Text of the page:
5,438 citations

Proceedings Article
15 Feb 2018
TL;DR: Gidaris et al. as discussed by the authors proposed to learn image features by training ConvNets to recognize the 2D rotation that is applied to the image that it gets as input, which provides a very powerful supervisory signal for semantic feature learning.
Abstract: Over the last years, deep convolutional neural networks (ConvNets) have transformed the field of computer vision thanks to their unparalleled capacity to learn high level semantic image features. However, in order to successfully learn those features, they usually require massive amounts of manually labeled data, which is both expensive and impractical to scale. Therefore, unsupervised semantic feature learning, i.e., learning without requiring manual annotation effort, is of crucial importance in order to successfully harvest the vast amount of visual data that are available today. In our work we propose to learn image features by training Con-vNets to recognize the 2d rotation that is applied to the image that it gets as input. We demonstrate both qualitatively and quantitatively that this apparently simple task actually provides a very powerful supervisory signal for semantic feature learning. We exhaustively evaluate our method in various unsupervised feature learning benchmarks and we exhibit in all of them state-of-the-art performance. Specifically, our results on those benchmarks demonstrate dramatic improvements w.r.t. prior state-of-the-art approaches in unsupervised representation learning and thus significantly close the gap with supervised feature learning. For instance, in PASCAL VOC 2007 detection task our unsupervised pre-trained AlexNet model achieves the state-of-the-art (among unsupervised methods) mAP of 54.4% that is only 2.4 points lower from the supervised case. We get similarly striking results when we transfer our unsupervised learned features on various other tasks, such as ImageNet classification, PASCAL classification, PASCAL segmentation, and CIFAR-10 classification. The code and models of our paper will be published on: https://github.com/gidariss/FeatureLearningRotNet.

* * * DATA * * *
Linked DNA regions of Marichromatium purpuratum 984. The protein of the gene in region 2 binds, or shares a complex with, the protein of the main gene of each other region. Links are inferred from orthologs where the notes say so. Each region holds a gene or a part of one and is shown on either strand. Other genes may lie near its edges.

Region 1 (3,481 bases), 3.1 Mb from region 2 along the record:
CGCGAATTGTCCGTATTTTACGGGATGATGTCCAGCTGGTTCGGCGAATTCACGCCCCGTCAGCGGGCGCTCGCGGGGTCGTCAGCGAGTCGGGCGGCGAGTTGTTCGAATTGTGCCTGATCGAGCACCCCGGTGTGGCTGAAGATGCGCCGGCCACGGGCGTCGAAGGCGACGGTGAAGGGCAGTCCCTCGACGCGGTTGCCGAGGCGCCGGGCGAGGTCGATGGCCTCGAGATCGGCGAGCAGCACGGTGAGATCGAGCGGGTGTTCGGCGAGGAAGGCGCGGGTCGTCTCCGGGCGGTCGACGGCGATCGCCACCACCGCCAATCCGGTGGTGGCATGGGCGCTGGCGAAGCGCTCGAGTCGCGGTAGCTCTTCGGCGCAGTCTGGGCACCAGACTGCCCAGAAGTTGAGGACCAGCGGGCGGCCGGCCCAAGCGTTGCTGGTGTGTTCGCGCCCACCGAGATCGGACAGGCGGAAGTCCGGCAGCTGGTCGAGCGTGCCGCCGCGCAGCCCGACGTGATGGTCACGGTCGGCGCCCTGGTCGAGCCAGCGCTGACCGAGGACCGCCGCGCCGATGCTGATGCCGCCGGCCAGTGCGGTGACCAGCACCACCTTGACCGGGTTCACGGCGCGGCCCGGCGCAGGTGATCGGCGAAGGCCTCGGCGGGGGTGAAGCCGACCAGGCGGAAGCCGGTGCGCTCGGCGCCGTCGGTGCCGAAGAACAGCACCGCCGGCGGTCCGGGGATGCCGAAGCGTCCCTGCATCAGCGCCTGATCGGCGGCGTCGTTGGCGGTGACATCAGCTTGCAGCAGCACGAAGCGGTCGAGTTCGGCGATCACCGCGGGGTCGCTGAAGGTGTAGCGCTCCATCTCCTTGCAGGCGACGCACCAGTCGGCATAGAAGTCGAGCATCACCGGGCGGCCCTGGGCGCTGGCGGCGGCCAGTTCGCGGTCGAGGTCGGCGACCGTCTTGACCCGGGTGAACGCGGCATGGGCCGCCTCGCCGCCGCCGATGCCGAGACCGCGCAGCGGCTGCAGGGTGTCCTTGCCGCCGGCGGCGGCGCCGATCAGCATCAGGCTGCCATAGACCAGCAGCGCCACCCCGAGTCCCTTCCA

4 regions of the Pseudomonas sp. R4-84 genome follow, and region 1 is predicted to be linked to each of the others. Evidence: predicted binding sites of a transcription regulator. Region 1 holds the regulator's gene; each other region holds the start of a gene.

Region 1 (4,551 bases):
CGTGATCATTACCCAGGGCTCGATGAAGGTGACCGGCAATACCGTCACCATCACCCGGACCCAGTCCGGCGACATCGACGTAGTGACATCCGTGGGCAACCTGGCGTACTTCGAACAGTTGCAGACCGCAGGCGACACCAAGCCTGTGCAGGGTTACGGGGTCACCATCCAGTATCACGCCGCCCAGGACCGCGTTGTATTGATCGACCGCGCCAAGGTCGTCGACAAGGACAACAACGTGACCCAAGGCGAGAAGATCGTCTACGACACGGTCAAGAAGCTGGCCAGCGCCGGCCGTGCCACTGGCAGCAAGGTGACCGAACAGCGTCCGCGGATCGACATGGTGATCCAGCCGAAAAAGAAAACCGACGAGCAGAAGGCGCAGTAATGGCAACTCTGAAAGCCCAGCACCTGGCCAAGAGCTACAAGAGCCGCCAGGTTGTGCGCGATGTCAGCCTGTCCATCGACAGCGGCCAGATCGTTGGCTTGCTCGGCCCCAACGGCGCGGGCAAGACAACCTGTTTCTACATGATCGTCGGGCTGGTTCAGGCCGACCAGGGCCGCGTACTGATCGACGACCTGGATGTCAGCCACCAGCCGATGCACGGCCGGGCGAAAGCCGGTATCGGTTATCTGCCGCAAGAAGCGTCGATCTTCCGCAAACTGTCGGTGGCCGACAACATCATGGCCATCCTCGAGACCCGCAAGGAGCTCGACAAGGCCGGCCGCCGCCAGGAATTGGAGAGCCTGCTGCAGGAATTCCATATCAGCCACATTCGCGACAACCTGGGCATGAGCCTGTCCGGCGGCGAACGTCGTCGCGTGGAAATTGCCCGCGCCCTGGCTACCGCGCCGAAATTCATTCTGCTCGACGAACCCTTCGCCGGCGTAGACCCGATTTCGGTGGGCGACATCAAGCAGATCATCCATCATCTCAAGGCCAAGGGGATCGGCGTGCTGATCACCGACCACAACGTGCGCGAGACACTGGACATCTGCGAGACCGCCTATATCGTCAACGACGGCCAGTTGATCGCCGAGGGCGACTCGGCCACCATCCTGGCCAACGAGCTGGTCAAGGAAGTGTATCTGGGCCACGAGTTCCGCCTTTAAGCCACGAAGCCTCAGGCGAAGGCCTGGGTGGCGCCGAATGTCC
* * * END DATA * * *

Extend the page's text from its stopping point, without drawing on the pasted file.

2,462 citations

Journal ArticleDOI
TL;DR: A general framework of DL for RS data is provided, and the state-of-the-art DL methods in RS are regarded as special cases of input-output data combined with various deep networks and tuning tricks.